If Republicans on Supreme Court Kill ‘Obamacare,’ Ranks of the Uninsured Will Rise to 60 Million


When the Supreme Court rules on the constitutionality the Affordable Care Act’s individual mandate later this year, the Republican-dominated court will either decide the case on its merits or it will play politics and vote to kill the mandate with a party line vote intended to help Mitt Romney, the putative Republican presidential nominee, get elected in the fall.

If the Republican justices rule based on the merits, it’s likely they will find that the mandate is constitutional, just as the GOP-dominated D.C. Court of Appeals did in November.

If the Republican Supremes vote their party line — as they did in Bush v. Gore, in 2000, with disastrous results — they will certainly help Romney get elected, which will achieve their political goal of ensuring a GOP corporatist majority on the court for a generation or more.

But, as with Bush v. Gore, a party line vote against the ACA by the Republican justices will produce dire consequences for the American people. According to the nonpartisan Congressional Budget Office, if the Affordable Care Act is overturned, it will force another 10 million Americans into the ranks of the uninsured, raising the number of people without health insurance coverage in the United States to 60 million — which is roughly the population of Great Britain.

The paradox here is that the individual mandate is an invention of the Heritage Foundation, a conservative think tank to which the Republican justices have ties. In fact, Justice Clarence Thomas’ wife Ginni is the Director of Executive Branch Relations for Heritage, a fact that came to light last year when it was revealed that Justice Thomas “forgot” to disclose $686,589 in compensation Ginni had received from Heritage over the five years ending in 2011.

In 2009, when health-insurance reform was being debated, the moneyed interests that run the right-wing’s noise machine spent tens of millions of dollars convincing the GOP’s tea party base that the Heritage mandate — which would deliver tens of millions of new customers to the private insurers — was somehow “socialism.” This wasn’t done on principle, obviously. The mandate was a Republican invention. It was done solely as an effort to weaken Pres. Obama politically.

As a result, Heritage quickly got in line by renouncing its role in creating the individual mandate. And, of course, Romney, who deployed the Heritage mandate in his Romneycare insurance reforms when he was governor of Massachusetts — and who praised the ACA just two years ago — now vows to repeal the law when he is elected.

What should never be forgotten here is that this crisis was created by the giant health-insurance corporations, who have systematically reduced their risk pool in order to boost profits — and, make no mistake, these mega-corps are making billions in record profits.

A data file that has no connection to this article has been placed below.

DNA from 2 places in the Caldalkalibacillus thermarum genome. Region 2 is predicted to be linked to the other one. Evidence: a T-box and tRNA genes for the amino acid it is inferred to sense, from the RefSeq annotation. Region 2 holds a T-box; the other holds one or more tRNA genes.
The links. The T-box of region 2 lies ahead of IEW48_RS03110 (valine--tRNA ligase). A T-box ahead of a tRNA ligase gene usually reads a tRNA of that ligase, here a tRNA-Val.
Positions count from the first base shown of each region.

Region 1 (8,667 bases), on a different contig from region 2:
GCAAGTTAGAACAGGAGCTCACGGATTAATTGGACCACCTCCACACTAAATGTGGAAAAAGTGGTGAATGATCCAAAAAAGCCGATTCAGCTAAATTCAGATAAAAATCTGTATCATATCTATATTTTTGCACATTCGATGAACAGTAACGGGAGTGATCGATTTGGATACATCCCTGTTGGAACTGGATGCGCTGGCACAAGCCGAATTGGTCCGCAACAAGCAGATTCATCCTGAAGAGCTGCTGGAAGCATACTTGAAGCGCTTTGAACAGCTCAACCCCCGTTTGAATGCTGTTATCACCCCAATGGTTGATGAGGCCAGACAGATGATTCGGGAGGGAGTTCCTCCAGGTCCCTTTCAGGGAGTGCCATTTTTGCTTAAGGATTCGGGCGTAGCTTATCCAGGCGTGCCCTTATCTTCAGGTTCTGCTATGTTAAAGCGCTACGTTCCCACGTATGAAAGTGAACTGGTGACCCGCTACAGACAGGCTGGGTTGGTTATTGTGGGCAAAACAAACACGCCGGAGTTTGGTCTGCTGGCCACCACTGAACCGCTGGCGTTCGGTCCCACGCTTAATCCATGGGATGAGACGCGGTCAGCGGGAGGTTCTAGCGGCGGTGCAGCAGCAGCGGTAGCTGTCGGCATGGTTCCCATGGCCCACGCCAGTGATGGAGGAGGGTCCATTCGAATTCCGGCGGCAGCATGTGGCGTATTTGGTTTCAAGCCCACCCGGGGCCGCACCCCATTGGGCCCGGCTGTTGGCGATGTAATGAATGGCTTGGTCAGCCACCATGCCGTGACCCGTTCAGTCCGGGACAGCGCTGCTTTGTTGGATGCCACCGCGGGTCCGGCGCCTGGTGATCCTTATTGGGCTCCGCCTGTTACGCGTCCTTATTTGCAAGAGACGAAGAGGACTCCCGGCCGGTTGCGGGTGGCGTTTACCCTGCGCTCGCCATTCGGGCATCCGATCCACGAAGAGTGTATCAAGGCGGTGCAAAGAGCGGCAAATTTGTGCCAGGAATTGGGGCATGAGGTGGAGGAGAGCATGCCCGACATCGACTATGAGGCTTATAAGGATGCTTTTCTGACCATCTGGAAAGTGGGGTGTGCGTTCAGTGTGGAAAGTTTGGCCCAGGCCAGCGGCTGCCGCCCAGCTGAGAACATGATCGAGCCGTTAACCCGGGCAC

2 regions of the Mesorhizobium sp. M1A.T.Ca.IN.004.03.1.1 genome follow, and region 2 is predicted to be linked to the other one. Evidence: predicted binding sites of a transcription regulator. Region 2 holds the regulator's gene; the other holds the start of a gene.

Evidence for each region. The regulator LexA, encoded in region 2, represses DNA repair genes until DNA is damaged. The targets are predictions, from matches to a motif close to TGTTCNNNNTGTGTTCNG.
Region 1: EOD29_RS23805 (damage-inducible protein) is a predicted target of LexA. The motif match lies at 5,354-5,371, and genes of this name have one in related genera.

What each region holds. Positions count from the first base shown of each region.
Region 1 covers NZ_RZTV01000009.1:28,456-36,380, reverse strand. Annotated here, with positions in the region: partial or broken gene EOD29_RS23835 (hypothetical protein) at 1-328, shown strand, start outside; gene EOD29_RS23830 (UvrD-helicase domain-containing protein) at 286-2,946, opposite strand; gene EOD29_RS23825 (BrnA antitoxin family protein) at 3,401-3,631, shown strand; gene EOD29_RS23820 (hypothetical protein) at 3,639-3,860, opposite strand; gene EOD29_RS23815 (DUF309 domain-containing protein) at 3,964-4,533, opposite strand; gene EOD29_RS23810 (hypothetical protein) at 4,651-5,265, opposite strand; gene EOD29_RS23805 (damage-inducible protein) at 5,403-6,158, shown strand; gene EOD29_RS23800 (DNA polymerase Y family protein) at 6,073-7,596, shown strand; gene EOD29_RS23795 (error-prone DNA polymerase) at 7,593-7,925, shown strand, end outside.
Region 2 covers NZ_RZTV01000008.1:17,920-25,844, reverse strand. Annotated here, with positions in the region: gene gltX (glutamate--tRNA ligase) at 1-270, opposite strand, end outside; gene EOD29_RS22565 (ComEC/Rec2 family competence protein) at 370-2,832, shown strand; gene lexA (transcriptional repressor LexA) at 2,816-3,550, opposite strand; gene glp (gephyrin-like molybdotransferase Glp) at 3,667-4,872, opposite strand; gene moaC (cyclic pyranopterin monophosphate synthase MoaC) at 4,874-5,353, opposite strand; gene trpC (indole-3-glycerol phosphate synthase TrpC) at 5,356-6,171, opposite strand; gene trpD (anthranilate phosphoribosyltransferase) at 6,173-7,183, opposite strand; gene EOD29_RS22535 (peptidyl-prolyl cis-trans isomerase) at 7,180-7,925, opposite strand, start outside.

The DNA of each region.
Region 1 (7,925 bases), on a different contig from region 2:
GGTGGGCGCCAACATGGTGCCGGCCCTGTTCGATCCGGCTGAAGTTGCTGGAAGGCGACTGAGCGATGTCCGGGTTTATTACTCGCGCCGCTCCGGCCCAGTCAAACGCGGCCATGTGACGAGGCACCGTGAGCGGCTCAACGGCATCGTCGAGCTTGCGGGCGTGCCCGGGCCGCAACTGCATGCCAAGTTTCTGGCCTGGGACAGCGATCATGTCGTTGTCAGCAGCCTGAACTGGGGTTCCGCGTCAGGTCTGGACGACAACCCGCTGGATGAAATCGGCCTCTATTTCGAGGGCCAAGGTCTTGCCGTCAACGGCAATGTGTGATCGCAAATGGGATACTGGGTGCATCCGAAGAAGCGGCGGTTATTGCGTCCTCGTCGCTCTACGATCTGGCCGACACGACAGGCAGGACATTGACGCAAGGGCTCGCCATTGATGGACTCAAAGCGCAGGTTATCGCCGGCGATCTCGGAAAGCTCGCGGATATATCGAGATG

The insurers have calculated, rightly, that it is more cost effective to hire armies of lobbyists and buy off members of Congress — and maybe a Supreme Court Justice or two (or five) — than it would be to fulfill their industry’s true mandate by providing unfettered access to health care that every American can afford.

The bottom line is that it is more likely than not that Chief Justice John Roberts and his fellow Republicans on the court will vote to overturn the mandate in order to help their party win the White House. If so, they will make the crisis of the uninsured much, much worse.


  • Cletus
    March 28, 2012 - 3:45 am | Permalink

    What about this don’t you get? No matter how well intentioned the new law is the govt can’t force you into a contract with a 3rd party. If it can then there’s nothing the govt can’t do. We need universal health care. I don’t think any reasonable person disagrees with that. But this isn’t the way to do it.

  • Richard Gilbert
    March 29, 2012 - 12:18 pm | Permalink

    Re: the expansion of Medicare under the healthcare law, the States are claiming precident with the New York decision (1992) whereby the US gave the States a choice to legislate a solution to the storage of radioactive waste, or to accept title to the waste and become liable to all the waste producers. Justice O’Conner wrote: “A choice between two unconstitutionally coercive regulatory techniques is no choice at all.” The States are asserting that since they are given a choice to either 1) regulate medical assistance for the poor as Congress dictates, or 2) take responsibility for their own poor and opt-out; that this is identical to the NY case. I think that this precident does not apply since they are not being given a “choice of two evils,” as it were, but rather a take-it-or-leave-it decision. The US is paying most of the cost and States can participate, or not. There is no coercion here.

  • Marcus Starman
    June 25, 2012 - 4:09 pm | Permalink

    “If the Republican Supremes vote their party line — as they did in Bush v. Gore, in 2000, with disastrous results”

    And that’s where your credibility disappeared. Had the recount been done the way Gore wanted he would have still lost. The only recount that would have had Gore winning wasn’t even a method requested by either side. Pitiful.

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